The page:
03/06/2012 10:45 am ET Updated May 06, 2012

Rebel Without a Cause (and the Kids)

You say to yourself, upon watching a Rebel Without a Cause after so many years, this time around with your middle school sons, that there is no better way to convey coolness and compassion than those two scenes with Jim Stark (James Dean) and Plato (Sal Mineo): the one at the beginning inside the police station, the other one near the end outside the observatory.

Yes, prior to renting it, you wondered if a film with a title including the word "rebel" was maybe not a good idea: as if there was not enough rebellion going on at the home front! As if it was not crazy to ask for more trouble!

All through the film you are enthralled with the charged generational drama, the high school angst and pressure, the romance, the oedipal triangle, the overall air of alienation; you are reminded of what a powerful work of art it is, of how amazing Nicolas Ray is as a director, of how moving is the acting. And yet, as you watch the drama unfold through your sons' eyes, you focus, above all, on two specific scenes:

At the beginning of the film, shortly after moving to Los Angeles with his parents, Jim is brought into the police station for public drunkenness. It is at the station that the three main characters are presented: Jim, Plato and Judy (Natalie Wood). There, he befriends Plato; in the back and forth between rooms of anger and desolation, the one action that catches your attention is when Jim takes off his suit jacket and places it over Plato in a simple gesture of emotional solidarity.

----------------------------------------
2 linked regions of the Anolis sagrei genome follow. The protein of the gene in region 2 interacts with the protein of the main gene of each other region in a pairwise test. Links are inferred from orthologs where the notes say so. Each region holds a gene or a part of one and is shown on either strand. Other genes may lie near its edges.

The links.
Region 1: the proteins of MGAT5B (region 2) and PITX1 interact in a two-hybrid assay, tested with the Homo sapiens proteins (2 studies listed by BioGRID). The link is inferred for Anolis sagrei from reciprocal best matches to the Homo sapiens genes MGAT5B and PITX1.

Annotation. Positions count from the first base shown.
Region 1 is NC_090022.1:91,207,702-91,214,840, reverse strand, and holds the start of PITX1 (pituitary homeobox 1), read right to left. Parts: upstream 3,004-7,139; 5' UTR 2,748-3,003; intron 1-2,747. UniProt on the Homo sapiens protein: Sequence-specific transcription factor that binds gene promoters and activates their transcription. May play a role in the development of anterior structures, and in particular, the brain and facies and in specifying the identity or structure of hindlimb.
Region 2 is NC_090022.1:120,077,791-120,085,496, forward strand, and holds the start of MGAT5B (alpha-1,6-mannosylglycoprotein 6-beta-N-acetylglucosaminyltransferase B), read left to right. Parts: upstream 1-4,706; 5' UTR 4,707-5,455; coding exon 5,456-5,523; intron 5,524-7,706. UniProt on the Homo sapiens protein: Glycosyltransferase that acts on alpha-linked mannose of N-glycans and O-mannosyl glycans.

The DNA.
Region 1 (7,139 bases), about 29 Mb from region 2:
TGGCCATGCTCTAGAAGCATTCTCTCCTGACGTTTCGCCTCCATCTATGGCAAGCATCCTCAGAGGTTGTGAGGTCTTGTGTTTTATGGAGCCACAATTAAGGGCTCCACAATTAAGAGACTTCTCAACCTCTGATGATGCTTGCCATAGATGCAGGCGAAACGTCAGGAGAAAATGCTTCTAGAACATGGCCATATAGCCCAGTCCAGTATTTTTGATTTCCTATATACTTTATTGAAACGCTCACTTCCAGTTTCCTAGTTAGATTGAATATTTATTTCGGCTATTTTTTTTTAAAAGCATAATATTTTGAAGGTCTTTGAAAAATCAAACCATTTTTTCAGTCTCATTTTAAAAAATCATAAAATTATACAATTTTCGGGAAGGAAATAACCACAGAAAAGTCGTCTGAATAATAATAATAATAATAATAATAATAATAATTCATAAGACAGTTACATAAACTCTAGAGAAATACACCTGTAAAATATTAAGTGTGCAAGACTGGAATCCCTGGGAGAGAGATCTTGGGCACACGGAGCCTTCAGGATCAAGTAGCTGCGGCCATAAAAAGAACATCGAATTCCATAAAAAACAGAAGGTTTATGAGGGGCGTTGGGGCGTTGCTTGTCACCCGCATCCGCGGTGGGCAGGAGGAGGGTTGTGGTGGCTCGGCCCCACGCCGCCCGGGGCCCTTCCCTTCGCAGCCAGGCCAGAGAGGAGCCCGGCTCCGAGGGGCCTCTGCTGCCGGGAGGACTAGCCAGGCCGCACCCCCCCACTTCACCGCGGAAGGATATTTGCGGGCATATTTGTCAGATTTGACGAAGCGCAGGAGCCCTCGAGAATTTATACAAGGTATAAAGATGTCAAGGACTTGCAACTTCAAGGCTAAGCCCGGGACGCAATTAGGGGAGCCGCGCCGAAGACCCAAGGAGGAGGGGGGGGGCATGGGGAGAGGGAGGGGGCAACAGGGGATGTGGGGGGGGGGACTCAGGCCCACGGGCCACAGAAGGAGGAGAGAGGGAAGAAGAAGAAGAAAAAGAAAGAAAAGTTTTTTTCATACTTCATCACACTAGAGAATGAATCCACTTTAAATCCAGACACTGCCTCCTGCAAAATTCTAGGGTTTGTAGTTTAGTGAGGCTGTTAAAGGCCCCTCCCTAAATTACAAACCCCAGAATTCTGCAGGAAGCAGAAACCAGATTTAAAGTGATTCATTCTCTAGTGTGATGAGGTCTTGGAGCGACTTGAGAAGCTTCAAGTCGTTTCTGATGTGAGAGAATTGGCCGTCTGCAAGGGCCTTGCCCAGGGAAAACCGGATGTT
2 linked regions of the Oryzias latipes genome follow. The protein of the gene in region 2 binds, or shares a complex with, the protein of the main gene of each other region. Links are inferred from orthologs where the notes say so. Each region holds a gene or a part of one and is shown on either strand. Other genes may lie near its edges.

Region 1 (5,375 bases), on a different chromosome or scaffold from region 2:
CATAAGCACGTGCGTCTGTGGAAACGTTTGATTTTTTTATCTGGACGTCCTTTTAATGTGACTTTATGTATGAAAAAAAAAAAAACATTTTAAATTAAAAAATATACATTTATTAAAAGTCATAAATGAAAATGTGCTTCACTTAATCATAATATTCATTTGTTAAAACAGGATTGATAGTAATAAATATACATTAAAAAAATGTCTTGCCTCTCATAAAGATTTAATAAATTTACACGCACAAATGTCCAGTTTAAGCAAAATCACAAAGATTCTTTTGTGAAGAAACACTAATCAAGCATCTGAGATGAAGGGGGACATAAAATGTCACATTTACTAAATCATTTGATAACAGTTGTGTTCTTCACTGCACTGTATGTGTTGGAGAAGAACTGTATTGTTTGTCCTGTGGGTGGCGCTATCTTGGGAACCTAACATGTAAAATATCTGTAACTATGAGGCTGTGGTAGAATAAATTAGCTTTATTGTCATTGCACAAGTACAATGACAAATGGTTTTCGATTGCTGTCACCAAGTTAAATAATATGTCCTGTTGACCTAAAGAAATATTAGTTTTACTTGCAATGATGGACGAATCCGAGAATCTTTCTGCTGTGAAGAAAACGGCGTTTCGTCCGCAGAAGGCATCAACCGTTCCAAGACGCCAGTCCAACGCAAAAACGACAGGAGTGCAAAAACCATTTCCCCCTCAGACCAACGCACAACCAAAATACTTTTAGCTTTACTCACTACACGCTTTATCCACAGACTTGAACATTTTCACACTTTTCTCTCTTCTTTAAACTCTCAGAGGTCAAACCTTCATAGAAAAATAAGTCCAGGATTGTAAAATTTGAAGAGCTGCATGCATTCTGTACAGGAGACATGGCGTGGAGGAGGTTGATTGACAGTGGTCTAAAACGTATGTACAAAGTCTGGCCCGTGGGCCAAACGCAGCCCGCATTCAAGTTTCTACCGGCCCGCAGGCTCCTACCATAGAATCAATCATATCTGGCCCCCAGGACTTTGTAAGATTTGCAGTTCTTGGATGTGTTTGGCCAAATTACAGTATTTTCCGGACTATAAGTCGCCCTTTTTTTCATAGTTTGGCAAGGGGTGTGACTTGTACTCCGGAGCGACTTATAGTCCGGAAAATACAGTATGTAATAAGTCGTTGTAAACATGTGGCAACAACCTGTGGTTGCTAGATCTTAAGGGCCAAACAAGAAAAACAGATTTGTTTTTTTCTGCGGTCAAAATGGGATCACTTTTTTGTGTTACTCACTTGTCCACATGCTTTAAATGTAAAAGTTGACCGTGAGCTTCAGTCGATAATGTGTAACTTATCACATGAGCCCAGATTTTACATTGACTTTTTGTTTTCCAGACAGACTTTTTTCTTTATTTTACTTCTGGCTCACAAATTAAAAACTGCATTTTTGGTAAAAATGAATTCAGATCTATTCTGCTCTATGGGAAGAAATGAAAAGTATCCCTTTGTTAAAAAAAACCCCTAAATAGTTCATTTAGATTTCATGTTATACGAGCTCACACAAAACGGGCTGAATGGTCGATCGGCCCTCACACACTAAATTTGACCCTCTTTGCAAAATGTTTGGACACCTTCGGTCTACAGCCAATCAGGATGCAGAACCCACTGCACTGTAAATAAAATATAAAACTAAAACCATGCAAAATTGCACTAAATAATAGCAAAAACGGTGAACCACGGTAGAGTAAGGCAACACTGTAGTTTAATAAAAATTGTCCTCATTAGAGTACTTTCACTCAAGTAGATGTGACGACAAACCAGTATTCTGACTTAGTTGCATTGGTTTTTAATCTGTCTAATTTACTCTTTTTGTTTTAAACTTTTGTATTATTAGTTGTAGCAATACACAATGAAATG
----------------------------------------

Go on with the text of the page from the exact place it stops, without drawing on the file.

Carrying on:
And then, near the end of the film, the climatic scene when Plato hides in the observatory as he is besieged by the police. Jim and Judy follow him inside where Jim convinces Plato to lend him the gun, and then removes the ammunition magazine. When Plato steps out of the observatory, he becomes agitated at the sight of the police and charges forward; he is fatally shot by a police officer as Jim yells to the police that he had removed the bullets. Plato is wearing Jim's red jacket at the time, which makes Jim's parents think at first that it was Jim who was shot.

In the first scene it was the suit jacket; now, it is the red jacket, the famous red James Dean jacket immortalized in millions of posters and pictures.

In both instances, you are touched by the beauty and moral depth of a simple act of placing a jacket over another person, and how it simultaneously conveys coolness and compassion; in the midst of hundreds of parenting articles and books, of the reams of data and so forth you go for instruction, those two images stand out and say something you desire for your sons, a way of being you wish to pass on.

And you think, now, if only your 11 year-old son would stop losing his jacket at school every day, maybe he would be able to put this valuable lesson into practice.